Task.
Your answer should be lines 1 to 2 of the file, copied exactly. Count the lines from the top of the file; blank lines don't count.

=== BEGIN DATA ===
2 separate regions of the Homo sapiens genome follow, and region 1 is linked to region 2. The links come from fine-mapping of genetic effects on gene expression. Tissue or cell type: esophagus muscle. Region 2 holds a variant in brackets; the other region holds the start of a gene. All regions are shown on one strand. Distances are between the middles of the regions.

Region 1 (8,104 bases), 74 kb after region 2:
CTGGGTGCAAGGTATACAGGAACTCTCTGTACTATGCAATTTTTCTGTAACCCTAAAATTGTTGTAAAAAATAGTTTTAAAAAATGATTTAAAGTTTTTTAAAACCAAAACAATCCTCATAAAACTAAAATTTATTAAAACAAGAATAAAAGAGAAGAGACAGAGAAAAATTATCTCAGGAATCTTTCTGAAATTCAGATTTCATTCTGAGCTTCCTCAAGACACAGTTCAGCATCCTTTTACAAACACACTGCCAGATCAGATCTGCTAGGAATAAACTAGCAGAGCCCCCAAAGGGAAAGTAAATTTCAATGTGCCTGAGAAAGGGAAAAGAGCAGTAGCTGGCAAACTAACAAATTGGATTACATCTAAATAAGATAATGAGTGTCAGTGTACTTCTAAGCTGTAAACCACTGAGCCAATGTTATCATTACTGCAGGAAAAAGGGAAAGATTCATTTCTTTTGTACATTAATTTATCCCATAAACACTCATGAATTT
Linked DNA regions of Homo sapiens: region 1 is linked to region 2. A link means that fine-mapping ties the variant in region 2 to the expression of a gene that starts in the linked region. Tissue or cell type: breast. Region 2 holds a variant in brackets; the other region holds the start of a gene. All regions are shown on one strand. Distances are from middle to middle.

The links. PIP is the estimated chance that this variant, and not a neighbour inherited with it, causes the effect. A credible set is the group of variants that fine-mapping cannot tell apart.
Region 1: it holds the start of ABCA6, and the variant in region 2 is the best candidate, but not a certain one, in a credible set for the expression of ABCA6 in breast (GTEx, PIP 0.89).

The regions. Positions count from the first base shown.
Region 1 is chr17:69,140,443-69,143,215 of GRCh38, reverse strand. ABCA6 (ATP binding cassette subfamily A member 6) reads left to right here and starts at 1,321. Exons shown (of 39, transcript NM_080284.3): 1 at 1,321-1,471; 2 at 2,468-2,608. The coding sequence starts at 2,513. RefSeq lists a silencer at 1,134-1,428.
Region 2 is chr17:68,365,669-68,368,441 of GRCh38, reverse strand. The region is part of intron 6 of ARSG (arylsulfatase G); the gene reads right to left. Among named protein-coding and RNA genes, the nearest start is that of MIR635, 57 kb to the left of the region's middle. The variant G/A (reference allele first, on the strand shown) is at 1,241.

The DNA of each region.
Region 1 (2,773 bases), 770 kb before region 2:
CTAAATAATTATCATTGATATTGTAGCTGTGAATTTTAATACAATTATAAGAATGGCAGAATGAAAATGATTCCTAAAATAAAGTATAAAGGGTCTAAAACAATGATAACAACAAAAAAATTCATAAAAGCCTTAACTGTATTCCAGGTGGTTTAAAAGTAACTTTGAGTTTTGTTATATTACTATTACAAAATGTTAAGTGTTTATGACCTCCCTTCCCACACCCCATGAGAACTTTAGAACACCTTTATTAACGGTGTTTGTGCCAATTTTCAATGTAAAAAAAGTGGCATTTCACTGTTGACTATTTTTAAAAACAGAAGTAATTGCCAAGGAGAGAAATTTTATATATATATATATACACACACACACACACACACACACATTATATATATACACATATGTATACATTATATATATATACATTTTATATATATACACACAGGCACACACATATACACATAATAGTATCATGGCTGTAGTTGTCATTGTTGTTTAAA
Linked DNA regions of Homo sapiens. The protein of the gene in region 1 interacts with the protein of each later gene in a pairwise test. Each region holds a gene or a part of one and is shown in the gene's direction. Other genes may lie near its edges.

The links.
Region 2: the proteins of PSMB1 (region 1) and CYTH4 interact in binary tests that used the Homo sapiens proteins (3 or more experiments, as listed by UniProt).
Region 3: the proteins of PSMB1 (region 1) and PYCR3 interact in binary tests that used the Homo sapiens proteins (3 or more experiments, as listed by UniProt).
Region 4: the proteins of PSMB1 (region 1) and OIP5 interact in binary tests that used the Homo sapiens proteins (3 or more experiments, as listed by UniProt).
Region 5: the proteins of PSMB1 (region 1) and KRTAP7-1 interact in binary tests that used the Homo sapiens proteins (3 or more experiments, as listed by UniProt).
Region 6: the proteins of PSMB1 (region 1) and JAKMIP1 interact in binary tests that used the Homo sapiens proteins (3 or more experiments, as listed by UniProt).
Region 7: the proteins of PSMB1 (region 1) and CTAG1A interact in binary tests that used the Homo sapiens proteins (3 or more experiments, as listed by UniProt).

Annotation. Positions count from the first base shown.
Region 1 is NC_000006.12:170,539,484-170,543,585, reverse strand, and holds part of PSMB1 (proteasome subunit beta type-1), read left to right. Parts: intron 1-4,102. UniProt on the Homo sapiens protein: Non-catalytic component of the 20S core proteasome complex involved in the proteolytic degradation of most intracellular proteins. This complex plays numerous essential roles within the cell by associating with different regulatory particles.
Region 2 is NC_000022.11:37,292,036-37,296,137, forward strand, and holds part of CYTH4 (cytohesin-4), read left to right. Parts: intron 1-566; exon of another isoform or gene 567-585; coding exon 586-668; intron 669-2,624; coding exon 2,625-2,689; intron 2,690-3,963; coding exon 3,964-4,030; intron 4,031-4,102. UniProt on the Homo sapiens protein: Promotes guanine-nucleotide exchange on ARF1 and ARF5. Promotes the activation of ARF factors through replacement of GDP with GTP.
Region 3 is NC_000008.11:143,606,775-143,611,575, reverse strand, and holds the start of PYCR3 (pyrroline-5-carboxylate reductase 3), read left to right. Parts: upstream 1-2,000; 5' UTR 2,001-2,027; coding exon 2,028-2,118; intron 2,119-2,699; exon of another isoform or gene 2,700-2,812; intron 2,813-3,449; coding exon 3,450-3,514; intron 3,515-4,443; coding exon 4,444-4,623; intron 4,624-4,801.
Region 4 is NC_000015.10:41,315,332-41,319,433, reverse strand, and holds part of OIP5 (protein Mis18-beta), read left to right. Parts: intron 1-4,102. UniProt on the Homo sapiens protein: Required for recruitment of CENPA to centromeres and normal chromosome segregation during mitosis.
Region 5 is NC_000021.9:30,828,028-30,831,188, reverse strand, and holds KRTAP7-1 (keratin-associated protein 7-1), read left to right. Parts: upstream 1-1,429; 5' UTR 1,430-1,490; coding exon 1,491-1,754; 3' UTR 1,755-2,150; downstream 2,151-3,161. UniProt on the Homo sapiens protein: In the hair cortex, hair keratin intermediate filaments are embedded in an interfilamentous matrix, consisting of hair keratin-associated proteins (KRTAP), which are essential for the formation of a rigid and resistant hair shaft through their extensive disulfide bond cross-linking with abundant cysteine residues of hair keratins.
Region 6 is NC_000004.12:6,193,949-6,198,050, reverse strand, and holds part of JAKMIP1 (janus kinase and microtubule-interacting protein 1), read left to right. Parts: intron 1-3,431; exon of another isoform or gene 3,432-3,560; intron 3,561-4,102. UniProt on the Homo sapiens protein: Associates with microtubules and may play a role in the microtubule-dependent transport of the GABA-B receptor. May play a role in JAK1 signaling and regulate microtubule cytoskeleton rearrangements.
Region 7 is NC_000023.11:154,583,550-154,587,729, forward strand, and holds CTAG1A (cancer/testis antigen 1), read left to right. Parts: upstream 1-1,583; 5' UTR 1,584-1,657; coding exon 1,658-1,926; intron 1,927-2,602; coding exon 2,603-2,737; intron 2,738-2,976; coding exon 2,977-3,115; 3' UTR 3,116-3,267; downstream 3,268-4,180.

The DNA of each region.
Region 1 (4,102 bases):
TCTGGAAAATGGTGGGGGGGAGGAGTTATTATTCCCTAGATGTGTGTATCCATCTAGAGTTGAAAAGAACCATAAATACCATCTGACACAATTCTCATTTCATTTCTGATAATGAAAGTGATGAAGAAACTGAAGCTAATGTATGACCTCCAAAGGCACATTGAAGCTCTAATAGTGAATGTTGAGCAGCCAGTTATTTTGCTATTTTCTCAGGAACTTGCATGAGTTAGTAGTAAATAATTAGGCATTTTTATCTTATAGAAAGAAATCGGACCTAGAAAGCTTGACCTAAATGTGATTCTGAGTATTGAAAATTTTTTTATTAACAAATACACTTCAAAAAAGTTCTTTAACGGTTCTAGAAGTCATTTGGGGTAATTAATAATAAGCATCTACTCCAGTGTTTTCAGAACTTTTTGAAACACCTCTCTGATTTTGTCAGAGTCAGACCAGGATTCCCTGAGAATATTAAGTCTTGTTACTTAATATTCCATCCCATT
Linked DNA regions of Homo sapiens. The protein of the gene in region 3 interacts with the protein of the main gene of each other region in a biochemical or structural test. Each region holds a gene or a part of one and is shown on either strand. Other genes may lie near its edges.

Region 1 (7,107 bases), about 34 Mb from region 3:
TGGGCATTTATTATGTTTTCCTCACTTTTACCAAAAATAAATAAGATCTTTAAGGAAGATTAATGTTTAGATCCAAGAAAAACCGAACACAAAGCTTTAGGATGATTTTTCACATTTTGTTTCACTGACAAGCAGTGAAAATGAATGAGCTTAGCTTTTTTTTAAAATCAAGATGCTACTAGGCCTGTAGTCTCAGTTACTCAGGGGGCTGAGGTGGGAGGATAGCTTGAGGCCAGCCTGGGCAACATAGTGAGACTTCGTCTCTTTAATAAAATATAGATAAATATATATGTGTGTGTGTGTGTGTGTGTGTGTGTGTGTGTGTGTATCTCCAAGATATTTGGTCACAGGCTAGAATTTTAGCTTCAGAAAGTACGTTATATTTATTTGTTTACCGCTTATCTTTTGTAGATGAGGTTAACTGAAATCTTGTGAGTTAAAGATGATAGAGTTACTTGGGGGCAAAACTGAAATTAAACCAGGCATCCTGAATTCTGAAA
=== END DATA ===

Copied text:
2 separate regions of the Homo sapiens genome follow, and region 1 is linked to region 2. The links come from fine-mapping of genetic effects on gene expression. Tissue or cell type: esophagus muscle. Region 2 holds a variant in brackets; the other region holds the start of a gene. All regions are shown on one strand. Distances are between the middles of the regions.

Region 1 (8,104 bases), 74 kb after region 2: